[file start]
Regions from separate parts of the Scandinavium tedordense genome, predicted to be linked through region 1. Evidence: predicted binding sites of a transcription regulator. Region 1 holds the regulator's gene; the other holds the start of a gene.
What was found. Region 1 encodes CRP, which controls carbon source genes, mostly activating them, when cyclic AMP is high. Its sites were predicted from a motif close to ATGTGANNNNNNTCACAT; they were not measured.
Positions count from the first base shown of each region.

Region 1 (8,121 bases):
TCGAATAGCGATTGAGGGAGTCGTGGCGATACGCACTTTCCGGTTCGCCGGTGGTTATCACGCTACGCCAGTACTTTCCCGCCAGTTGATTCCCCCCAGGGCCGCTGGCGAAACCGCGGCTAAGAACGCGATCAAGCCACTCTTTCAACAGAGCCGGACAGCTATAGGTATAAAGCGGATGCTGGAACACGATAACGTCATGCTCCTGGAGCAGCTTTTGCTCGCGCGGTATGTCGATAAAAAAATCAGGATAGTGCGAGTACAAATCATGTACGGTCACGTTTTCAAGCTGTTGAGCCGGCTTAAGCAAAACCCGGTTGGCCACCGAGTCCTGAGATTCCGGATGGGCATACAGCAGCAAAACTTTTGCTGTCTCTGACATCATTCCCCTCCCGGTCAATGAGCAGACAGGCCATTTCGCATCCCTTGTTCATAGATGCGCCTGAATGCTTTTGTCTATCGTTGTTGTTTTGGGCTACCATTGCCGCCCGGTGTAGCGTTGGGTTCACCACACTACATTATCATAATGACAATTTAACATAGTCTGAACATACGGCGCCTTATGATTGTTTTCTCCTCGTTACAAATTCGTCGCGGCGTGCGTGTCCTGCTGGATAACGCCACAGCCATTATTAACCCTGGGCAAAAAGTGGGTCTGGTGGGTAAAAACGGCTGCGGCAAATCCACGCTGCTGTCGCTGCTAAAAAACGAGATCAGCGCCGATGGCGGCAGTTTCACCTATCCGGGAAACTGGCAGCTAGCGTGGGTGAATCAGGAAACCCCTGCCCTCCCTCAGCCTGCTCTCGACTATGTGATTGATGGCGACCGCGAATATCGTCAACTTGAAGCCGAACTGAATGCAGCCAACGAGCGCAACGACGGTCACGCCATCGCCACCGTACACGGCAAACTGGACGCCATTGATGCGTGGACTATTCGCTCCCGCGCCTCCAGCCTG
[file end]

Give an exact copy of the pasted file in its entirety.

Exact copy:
Regions from separate parts of the Scandinavium tedordense genome, predicted to be linked through region 1. Evidence: predicted binding sites of a transcription regulator. Region 1 holds the regulator's gene; the other holds the start of a gene.
What was found. Region 1 encodes CRP, which controls carbon source genes, mostly activating them, when cyclic AMP is high. Its sites were predicted from a motif close to ATGTGANNNNNNTCACAT; they were not measured.
Positions count from the first base shown of each region.

Region 1 (8,121 bases):
TCGAATAGCGATTGAGGGAGTCGTGGCGATACGCACTTTCCGGTTCGCCGGTGGTTATCACGCTACGCCAGTACTTTCCCGCCAGTTGATTCCCCCCAGGGCCGCTGGCGAAACCGCGGCTAAGAACGCGATCAAGCCACTCTTTCAACAGAGCCGGACAGCTATAGGTATAAAGCGGATGCTGGAACACGATAACGTCATGCTCCTGGAGCAGCTTTTGCTCGCGCGGTATGTCGATAAAAAAATCAGGATAGTGCGAGTACAAATCATGTACGGTCACGTTTTCAAGCTGTTGAGCCGGCTTAAGCAAAACCCGGTTGGCCACCGAGTCCTGAGATTCCGGATGGGCATACAGCAGCAAAACTTTTGCTGTCTCTGACATCATTCCCCTCCCGGTCAATGAGCAGACAGGCCATTTCGCATCCCTTGTTCATAGATGCGCCTGAATGCTTTTGTCTATCGTTGTTGTTTTGGGCTACCATTGCCGCCCGGTGTAGCGTTGGGTTCACCACACTACATTATCATAATGACAATTTAACATAGTCTGAACATACGGCGCCTTATGATTGTTTTCTCCTCGTTACAAATTCGTCGCGGCGTGCGTGTCCTGCTGGATAACGCCACAGCCATTATTAACCCTGGGCAAAAAGTGGGTCTGGTGGGTAAAAACGGCTGCGGCAAATCCACGCTGCTGTCGCTGCTAAAAAACGAGATCAGCGCCGATGGCGGCAGTTTCACCTATCCGGGAAACTGGCAGCTAGCGTGGGTGAATCAGGAAACCCCTGCCCTCCCTCAGCCTGCTCTCGACTATGTGATTGATGGCGACCGCGAATATCGTCAACTTGAAGCCGAACTGAATGCAGCCAACGAGCGCAACGACGGTCACGCCATCGCCACCGTACACGGCAAACTGGACGCCATTGATGCGTGGACTATTCGCTCCCGCGCCTCCAGCCTG